Software Freedom Conservancy, a non-profit powerhouse championing open-source projects, recently raised eyebrows with a bold statement: "It's time to drop Zoom!" This comes on the heels of their recent critique against GitHub.
Zoom's recent policy updates sparked this controversy. In March, the company tweaked its T&Cs, hinting at leveraging user data for machine learning – raising a storm on social platforms. While Zoom tried to play damage control by refining its language, the deed was done. Critics argue that Zoom could still alter its data use terms, leaving users in a perpetual game of "check and update."
The Conservancy's frustration is palpable. They lament, “Companies, like Zoom, flex their power, often banking on users’ inability to decipher complex T&Cs or explore alternatives.”
But this isn’t the Conservancy's debut in challenging tech behemoths. Last year, they urged developers to steer clear of GitHub, following concerns about its Copilot feature.
Zoom, though a global sensation during the lockdowns, was never the Conservancy's cup of tea. Their reluctance was clear as they dialed into Zoom meetings via phone, sidestepping the app. They explain, "The pressure to join a Zoom call, sometimes risking your job if you decline, is immense."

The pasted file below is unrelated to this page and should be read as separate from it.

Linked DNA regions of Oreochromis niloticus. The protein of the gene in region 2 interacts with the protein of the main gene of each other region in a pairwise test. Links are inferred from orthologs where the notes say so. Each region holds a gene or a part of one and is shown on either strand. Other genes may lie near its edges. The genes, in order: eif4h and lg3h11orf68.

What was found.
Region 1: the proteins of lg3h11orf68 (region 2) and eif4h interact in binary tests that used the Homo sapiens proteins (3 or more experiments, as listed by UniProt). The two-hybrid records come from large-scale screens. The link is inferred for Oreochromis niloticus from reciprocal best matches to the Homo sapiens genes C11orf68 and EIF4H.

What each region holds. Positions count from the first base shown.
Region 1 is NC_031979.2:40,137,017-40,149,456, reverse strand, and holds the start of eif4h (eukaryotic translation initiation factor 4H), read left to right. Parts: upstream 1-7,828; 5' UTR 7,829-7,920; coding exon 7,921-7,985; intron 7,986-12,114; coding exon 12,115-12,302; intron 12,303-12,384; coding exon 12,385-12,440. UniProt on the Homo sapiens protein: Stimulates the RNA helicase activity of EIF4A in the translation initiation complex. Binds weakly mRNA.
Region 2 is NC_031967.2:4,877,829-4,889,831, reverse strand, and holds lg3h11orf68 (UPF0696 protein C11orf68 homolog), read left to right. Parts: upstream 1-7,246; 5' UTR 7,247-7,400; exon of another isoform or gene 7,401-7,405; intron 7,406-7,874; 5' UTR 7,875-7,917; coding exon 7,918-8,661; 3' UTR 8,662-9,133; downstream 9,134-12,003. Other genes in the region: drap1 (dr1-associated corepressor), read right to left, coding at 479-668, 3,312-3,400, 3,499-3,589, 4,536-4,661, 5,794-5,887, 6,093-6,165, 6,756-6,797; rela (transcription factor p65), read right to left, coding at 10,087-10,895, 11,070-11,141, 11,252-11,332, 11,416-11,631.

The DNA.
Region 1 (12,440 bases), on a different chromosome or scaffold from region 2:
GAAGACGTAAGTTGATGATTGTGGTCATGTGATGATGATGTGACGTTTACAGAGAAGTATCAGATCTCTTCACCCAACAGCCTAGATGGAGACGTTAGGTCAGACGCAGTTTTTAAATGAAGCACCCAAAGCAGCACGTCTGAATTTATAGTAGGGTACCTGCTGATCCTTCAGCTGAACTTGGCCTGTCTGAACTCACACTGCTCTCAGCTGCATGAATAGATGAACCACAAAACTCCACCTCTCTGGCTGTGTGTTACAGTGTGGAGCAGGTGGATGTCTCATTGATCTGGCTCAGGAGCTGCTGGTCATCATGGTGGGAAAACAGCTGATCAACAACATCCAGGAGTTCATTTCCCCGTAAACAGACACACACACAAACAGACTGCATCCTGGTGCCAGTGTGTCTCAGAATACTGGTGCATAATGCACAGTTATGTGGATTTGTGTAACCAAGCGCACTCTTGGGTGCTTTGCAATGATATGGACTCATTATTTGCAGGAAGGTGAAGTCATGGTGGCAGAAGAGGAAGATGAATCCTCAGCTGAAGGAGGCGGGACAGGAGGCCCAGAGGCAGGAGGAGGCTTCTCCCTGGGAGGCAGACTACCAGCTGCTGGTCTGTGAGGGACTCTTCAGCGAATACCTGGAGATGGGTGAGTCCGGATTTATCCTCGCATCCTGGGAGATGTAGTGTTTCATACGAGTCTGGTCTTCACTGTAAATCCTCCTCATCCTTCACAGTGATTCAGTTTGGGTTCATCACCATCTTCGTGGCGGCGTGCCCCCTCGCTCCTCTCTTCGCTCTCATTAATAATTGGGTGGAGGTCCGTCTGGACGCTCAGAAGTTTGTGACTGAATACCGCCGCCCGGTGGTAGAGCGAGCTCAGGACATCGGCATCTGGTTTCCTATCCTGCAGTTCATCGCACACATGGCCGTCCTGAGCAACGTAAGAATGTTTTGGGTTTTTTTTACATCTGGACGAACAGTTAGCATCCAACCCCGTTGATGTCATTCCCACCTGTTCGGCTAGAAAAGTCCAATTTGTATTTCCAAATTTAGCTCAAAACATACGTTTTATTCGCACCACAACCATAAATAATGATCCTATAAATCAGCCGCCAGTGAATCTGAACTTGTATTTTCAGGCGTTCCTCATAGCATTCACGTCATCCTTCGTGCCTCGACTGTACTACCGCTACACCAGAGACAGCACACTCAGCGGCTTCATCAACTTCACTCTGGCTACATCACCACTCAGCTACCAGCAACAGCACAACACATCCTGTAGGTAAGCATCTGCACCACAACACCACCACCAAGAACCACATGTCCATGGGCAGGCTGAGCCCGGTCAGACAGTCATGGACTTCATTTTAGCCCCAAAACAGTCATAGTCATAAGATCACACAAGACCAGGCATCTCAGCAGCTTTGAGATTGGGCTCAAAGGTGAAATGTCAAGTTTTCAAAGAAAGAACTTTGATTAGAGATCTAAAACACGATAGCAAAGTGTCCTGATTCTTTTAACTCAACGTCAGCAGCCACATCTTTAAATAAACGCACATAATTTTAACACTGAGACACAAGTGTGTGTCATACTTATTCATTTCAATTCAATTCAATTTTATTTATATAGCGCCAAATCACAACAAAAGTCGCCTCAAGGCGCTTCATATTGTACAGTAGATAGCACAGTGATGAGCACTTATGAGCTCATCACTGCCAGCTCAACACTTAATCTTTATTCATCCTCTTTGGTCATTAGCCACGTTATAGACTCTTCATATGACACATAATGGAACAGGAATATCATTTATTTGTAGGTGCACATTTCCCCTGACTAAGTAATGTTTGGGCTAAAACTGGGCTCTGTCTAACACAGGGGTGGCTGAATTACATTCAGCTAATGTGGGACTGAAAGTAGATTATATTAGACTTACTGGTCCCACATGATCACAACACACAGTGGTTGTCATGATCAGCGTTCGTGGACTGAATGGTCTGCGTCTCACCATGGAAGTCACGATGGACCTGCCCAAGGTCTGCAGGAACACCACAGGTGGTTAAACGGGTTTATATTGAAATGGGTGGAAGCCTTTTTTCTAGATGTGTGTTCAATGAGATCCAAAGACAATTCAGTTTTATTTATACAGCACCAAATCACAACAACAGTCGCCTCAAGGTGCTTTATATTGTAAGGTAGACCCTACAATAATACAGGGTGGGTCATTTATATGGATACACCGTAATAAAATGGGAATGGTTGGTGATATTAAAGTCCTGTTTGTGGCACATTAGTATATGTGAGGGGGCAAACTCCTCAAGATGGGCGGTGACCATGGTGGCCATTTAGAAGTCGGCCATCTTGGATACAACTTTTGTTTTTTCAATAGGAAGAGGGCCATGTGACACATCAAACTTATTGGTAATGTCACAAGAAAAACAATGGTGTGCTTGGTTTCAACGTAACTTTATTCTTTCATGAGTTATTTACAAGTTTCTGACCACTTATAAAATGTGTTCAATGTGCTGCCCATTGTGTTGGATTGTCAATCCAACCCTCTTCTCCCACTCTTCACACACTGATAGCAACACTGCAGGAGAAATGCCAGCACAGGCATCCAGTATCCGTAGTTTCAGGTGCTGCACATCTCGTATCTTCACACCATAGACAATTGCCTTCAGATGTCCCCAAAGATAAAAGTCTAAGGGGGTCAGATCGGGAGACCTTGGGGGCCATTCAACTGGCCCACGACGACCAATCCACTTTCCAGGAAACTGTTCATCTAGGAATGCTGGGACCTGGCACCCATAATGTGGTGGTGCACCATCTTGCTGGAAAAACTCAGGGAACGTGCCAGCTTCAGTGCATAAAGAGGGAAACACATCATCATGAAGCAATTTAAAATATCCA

What's the way forward? The Conservancy is promoting BigBlueButton, an open-source virtual platform. It's now part of their official infrastructure offered to FOSS projects. They're encouraging the open-source community to hop on, further running sessions on how to set up BigBlueButton servers.
Their mission? “Prioritizing consumer rights over corporate gains,” a sentiment resonating with many in the tech world today.